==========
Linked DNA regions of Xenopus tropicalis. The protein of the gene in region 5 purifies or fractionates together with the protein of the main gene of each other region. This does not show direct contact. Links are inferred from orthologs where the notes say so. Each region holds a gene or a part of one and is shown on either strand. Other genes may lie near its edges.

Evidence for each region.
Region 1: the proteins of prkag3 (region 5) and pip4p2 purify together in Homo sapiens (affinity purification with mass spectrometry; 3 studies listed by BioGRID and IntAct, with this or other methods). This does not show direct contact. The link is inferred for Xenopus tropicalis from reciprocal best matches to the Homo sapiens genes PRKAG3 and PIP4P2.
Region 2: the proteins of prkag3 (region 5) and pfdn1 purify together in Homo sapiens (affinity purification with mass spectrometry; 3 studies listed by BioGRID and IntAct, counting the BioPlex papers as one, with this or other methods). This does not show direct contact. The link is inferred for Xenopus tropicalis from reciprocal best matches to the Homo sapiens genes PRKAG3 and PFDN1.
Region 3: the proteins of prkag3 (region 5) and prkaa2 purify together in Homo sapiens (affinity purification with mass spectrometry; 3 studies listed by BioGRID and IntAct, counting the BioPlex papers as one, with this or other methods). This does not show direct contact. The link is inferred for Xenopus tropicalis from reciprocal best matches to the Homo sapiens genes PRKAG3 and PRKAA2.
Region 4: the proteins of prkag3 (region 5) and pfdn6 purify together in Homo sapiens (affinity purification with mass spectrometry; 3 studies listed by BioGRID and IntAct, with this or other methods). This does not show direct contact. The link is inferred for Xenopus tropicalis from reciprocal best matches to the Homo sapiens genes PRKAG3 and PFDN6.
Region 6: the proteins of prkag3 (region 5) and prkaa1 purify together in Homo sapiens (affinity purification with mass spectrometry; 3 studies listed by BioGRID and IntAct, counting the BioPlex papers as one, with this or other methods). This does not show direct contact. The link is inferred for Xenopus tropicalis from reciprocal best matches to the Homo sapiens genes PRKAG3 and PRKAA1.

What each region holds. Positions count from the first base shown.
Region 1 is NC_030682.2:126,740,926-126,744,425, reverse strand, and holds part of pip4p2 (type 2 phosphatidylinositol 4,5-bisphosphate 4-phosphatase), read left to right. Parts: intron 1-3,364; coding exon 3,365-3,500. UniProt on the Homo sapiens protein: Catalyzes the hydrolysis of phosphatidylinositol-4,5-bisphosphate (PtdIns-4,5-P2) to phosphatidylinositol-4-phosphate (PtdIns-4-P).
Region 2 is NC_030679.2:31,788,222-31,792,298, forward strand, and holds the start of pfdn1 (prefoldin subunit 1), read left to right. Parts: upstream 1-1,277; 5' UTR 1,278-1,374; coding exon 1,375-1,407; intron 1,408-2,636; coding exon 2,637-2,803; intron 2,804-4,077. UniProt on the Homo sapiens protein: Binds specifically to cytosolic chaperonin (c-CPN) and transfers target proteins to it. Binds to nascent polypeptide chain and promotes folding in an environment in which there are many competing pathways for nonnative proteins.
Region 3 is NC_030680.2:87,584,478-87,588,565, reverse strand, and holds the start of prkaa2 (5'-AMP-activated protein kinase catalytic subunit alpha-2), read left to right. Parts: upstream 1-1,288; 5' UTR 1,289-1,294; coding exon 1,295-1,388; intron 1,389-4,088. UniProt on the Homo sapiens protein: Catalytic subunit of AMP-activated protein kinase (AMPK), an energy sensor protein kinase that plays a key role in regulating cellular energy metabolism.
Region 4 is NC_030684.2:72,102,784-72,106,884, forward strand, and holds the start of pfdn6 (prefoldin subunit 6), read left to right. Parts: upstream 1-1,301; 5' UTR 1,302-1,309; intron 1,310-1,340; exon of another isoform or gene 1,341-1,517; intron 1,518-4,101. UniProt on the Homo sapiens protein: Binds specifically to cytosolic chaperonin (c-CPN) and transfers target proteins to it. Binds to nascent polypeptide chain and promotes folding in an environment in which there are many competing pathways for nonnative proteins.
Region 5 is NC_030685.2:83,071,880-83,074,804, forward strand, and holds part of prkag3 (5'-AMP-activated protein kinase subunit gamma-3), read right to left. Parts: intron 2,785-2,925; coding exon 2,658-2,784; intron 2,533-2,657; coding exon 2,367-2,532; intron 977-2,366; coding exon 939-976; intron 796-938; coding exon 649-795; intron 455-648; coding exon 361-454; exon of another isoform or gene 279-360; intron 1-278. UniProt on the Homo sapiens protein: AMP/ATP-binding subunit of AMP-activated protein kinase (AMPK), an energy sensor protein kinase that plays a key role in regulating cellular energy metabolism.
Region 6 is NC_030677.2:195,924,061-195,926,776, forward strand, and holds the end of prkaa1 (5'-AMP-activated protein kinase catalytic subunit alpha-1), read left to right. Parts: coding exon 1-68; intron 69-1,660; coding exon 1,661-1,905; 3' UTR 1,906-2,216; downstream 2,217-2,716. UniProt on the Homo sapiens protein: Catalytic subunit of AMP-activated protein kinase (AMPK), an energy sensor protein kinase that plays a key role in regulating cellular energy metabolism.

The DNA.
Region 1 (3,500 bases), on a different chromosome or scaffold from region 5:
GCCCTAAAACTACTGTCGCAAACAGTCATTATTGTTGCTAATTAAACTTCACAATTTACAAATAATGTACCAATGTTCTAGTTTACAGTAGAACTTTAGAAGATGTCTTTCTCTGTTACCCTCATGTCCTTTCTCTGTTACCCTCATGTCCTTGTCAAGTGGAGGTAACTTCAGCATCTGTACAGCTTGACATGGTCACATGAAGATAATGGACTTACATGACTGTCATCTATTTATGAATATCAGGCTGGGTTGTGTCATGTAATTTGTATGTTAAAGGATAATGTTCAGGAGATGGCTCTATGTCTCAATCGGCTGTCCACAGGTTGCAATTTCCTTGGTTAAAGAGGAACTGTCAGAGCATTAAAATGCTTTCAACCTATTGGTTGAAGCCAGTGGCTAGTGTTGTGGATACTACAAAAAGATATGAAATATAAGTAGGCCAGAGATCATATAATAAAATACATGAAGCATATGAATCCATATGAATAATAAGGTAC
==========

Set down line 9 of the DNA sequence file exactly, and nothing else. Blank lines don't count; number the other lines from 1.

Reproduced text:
Region 1 is NC_030682.2:126,740,926-126,744,425, reverse strand, and holds part of pip4p2 (type 2 phosphatidylinositol 4,5-bisphosphate 4-phosphatase), read left to right. Parts: intron 1-3,364; coding exon 3,365-3,500. UniProt on the Homo sapiens protein: Catalyzes the hydrolysis of phosphatidylinositol-4,5-bisphosphate (PtdIns-4,5-P2) to phosphatidylinositol-4-phosphate (PtdIns-4-P).